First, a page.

As we well know, the pandemic has affected millions of lives in one way or another. From a business perspective, which is the basis of this article, it has shifted the way we work from in person at the office to home alone. Initially, the shift was more complex, it was sudden, and the technology infrastructure was not in place. Many people, including myself, did not have any computer or access to work files early.
This lack of technology issue leads to the first days or so a blackout period. Most work I was doing on the mobile phone (answering emails and such); otherwise, I had no access. This lull was quickly addressed. Soon enough, the technology was made available and in place to pick up and set up at home. From the black-out period to fully operational didn't take very long. The lack of access quickly shifts into more key than before, leading to longer screen time, more work, and longer hours. The exciting thing here is the longer work didn't feel long, at least initially.

By working remotely, we save on gas, insurance, car maintenance. From a mental health perspective, we don't need to deal with traffic or weather and the hustle and bustle of time. Now, I can simply walk to the office and plug into work. The fact that I can plug in within a few steps in the morning is impressive and is something working in the office can never achieve.

Image of cartoon people sitting around a table while one character is presenting about team work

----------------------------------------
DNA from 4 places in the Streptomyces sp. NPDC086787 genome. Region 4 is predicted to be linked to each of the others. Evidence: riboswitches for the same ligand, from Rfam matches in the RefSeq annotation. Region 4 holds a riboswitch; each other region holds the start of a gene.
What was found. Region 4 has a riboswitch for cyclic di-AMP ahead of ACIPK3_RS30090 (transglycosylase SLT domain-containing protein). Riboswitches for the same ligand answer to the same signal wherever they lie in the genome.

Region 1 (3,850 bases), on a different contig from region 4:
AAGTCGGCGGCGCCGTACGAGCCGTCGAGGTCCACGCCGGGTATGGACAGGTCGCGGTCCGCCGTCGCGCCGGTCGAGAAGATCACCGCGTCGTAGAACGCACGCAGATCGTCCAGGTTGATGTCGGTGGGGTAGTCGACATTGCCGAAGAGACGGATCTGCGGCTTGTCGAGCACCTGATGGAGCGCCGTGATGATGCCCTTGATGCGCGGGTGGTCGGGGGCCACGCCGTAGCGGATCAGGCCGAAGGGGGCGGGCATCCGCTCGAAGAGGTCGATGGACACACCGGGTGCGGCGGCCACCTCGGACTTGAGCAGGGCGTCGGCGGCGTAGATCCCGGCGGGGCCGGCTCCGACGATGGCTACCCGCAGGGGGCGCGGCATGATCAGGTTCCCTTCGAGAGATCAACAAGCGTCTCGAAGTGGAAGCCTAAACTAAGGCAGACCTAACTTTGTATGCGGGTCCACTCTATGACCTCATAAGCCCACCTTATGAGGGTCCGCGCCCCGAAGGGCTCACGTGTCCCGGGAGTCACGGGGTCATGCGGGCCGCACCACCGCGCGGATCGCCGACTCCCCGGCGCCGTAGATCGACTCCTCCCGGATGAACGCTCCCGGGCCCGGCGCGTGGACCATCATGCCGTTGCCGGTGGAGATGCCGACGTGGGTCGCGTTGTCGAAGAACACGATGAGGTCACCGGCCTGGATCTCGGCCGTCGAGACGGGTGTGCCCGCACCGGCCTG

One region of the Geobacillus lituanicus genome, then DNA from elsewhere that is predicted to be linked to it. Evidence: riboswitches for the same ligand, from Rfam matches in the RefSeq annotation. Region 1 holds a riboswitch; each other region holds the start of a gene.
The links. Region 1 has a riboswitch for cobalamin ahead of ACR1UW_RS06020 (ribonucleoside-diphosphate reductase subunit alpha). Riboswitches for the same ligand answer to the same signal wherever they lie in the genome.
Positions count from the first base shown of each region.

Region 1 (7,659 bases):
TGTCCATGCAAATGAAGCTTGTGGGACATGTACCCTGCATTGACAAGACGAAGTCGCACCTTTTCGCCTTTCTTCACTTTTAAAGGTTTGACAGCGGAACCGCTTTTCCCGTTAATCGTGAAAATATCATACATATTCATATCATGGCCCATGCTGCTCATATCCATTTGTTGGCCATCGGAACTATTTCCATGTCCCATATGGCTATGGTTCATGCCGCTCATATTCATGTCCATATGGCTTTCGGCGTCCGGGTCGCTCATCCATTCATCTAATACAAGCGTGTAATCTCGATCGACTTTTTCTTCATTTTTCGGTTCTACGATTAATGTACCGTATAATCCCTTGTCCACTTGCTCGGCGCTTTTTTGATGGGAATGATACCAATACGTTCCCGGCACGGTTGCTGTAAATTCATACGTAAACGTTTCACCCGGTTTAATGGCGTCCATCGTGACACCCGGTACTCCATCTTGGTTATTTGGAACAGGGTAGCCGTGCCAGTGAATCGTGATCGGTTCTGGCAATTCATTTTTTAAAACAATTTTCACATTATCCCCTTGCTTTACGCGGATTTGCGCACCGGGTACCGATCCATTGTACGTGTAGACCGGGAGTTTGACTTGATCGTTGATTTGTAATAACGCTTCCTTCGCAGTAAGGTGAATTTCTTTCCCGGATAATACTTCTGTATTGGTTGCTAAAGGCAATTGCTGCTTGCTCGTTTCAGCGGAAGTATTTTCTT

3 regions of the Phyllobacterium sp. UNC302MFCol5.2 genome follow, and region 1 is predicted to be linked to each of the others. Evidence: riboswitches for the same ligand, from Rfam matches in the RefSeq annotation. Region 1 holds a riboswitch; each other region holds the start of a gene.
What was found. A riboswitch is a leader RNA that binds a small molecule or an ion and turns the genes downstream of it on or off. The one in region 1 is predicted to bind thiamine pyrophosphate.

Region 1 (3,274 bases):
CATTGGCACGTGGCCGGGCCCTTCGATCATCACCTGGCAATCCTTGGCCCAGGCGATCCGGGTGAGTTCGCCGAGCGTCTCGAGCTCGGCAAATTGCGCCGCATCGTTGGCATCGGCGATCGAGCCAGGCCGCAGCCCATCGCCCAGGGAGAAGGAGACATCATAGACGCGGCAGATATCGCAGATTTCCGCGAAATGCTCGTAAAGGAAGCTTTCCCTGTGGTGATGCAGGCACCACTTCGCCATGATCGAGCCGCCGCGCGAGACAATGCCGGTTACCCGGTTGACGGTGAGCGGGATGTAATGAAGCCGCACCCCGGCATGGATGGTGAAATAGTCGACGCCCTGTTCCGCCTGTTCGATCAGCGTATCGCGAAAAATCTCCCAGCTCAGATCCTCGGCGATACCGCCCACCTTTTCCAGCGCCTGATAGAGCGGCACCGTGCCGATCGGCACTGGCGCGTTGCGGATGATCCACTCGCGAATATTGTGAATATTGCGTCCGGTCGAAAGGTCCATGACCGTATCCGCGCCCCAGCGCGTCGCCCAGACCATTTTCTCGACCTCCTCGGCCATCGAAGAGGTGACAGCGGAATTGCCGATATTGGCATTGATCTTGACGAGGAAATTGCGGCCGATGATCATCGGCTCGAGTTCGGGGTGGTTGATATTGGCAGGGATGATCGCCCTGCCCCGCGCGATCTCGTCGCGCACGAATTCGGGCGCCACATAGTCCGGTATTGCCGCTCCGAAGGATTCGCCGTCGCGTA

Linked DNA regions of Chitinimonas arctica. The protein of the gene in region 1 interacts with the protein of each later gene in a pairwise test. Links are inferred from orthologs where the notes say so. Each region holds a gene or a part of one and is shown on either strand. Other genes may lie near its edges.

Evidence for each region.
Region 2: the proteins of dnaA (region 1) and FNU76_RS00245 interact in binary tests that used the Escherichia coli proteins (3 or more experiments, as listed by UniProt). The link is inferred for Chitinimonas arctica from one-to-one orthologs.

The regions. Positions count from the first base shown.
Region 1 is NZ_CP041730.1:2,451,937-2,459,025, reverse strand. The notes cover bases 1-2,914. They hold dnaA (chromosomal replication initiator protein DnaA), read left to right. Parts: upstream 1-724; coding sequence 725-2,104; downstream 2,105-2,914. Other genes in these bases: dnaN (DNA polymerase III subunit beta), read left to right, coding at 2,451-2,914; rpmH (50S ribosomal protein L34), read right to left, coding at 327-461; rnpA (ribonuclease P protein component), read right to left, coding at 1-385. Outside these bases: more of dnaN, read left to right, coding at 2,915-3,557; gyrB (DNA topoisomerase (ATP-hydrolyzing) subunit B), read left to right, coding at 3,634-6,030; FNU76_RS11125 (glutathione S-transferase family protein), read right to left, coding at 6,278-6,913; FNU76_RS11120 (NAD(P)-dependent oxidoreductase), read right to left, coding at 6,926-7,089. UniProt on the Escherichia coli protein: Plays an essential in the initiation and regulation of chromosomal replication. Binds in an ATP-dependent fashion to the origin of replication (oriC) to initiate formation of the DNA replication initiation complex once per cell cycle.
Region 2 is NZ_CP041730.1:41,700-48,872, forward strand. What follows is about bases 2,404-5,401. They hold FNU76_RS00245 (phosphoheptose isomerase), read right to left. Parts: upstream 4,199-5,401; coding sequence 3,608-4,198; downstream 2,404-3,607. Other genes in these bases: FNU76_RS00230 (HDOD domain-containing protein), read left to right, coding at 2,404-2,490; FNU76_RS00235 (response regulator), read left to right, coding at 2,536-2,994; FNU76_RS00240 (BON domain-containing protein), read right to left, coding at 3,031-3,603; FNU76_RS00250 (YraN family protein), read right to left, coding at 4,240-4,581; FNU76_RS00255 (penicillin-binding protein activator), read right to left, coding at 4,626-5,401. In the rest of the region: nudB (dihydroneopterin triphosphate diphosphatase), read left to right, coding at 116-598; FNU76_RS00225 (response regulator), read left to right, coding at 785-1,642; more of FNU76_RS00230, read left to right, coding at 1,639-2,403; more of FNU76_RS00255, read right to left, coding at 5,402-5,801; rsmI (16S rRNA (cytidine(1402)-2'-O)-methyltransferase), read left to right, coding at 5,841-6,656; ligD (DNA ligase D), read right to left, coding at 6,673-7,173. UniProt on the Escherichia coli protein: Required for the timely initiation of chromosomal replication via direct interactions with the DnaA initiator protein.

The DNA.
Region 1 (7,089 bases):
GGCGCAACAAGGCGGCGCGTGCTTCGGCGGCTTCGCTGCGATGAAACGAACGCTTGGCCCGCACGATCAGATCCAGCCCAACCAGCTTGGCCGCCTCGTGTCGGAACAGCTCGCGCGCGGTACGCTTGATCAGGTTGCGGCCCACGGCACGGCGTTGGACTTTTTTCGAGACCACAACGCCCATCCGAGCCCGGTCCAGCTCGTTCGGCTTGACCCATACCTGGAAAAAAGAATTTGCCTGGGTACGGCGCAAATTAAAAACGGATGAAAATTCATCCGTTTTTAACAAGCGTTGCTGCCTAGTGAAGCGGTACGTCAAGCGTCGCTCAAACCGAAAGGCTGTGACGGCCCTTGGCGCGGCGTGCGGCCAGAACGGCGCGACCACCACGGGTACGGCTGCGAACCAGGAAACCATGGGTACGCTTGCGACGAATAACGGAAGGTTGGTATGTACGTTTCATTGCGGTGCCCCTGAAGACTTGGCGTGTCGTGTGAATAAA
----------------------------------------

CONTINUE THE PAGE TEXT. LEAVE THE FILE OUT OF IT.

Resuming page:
Image by GraphicMama-team from Pixabay

Fast-forwarding to today, after nearly two years of the pandemic, many companies are now requiring people to return to the office. A few reasons to come back to the office that I have come across are; some people prefer the interaction of seeing people in person, office buildings remain empty, and any business located in or around the office needs people to start purchasing again from them. Those are both fair points. I also hear about accountability. CEOs or founders want to ensure people are working, and in other cases, the old school mentality of I can see you sitting there is another reason. But then there's the other side of the equation.

Other folks prefer to stay on remotely, don't have the appetite to converse in person, or don't need it from a mental health perspective. Some folks are wonderful, stimulating the economy from the comfort of their homes and prefer the workflow of just being home. Working from home, at least for me, is more flexible, relieves the burden of commuting, and enables me to work more efficiently. I interact with people from my community and my family, and that satisfies that bucket for me.


Companies have realized that going back to full back in the office doesn't make sense, and most are adopting a hybrid system of sorts. Perhaps enabling the employee to attend the office once or twice a week, sometimes more and others less depending on your role. I prefer the remote work option, but I completely respect anyone who prefers the other options. I am curious which options you choose and why?